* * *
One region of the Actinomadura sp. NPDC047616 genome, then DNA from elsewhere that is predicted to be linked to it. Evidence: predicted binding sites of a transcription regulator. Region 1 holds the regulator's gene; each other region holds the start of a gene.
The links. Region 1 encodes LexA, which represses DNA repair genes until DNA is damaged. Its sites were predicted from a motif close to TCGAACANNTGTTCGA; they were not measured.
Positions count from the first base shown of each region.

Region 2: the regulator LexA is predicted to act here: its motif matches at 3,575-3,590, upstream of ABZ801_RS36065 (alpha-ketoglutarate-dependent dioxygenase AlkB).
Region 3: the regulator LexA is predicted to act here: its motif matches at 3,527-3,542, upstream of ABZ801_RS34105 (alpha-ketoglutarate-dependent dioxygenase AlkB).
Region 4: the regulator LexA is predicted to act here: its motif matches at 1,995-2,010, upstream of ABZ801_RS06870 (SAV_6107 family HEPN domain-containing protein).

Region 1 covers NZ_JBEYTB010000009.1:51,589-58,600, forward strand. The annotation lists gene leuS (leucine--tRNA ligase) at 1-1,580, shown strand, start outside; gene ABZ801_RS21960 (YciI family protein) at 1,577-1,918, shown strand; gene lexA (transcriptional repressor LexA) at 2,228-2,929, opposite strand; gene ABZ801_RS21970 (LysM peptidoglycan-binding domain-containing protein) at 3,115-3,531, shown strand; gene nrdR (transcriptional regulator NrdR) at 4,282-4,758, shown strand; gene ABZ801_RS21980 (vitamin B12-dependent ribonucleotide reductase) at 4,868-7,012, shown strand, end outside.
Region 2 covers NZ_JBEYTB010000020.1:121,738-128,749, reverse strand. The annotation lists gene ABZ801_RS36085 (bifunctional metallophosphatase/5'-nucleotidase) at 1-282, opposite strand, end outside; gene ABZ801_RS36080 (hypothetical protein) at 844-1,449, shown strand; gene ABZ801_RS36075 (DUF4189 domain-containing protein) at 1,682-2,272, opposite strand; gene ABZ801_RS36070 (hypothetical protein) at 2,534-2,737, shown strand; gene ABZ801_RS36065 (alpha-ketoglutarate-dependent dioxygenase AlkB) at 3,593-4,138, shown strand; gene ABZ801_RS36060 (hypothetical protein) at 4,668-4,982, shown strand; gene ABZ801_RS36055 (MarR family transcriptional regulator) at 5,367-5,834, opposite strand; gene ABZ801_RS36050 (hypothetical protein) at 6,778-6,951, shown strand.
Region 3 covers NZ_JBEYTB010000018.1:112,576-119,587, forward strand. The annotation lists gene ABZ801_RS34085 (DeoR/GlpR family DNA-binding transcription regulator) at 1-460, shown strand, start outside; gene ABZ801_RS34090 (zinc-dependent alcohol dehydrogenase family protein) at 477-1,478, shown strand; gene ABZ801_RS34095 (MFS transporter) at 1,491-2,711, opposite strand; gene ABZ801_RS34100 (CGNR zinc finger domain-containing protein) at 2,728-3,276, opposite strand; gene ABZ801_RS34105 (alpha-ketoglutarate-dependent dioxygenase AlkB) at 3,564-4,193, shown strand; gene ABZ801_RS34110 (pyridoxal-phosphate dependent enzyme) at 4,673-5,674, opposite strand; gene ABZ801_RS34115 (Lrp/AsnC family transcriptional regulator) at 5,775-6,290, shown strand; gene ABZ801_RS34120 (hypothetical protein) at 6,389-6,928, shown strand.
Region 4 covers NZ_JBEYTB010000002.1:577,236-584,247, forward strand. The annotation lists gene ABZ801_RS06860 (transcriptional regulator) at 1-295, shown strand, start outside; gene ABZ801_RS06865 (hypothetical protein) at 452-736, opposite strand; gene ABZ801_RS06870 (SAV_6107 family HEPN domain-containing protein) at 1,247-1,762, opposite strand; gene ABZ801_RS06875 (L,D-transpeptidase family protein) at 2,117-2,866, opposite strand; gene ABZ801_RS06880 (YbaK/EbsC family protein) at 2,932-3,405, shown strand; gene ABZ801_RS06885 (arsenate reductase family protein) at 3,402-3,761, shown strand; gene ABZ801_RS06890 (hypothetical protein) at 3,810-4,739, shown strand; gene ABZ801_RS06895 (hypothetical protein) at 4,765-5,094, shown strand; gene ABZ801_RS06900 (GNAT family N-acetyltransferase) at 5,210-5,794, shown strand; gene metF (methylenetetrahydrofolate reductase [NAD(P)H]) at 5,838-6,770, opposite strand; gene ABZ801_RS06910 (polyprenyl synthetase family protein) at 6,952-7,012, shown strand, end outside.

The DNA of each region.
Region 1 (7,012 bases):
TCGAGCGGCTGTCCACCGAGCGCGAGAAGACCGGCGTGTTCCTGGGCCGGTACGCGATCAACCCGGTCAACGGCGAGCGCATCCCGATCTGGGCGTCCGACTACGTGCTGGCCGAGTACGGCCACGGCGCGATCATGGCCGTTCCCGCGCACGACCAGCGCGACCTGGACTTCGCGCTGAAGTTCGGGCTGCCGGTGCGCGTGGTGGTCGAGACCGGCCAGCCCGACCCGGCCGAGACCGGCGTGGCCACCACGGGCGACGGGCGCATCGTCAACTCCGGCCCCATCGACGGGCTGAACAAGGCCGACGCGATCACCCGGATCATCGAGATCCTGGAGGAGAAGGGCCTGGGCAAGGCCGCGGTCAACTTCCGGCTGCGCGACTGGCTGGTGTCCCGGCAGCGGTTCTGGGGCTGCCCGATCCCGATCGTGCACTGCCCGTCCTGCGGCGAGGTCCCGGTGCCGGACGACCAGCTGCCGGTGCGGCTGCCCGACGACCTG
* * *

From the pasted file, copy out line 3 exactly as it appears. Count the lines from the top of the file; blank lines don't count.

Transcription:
Positions count from the first base shown of each region.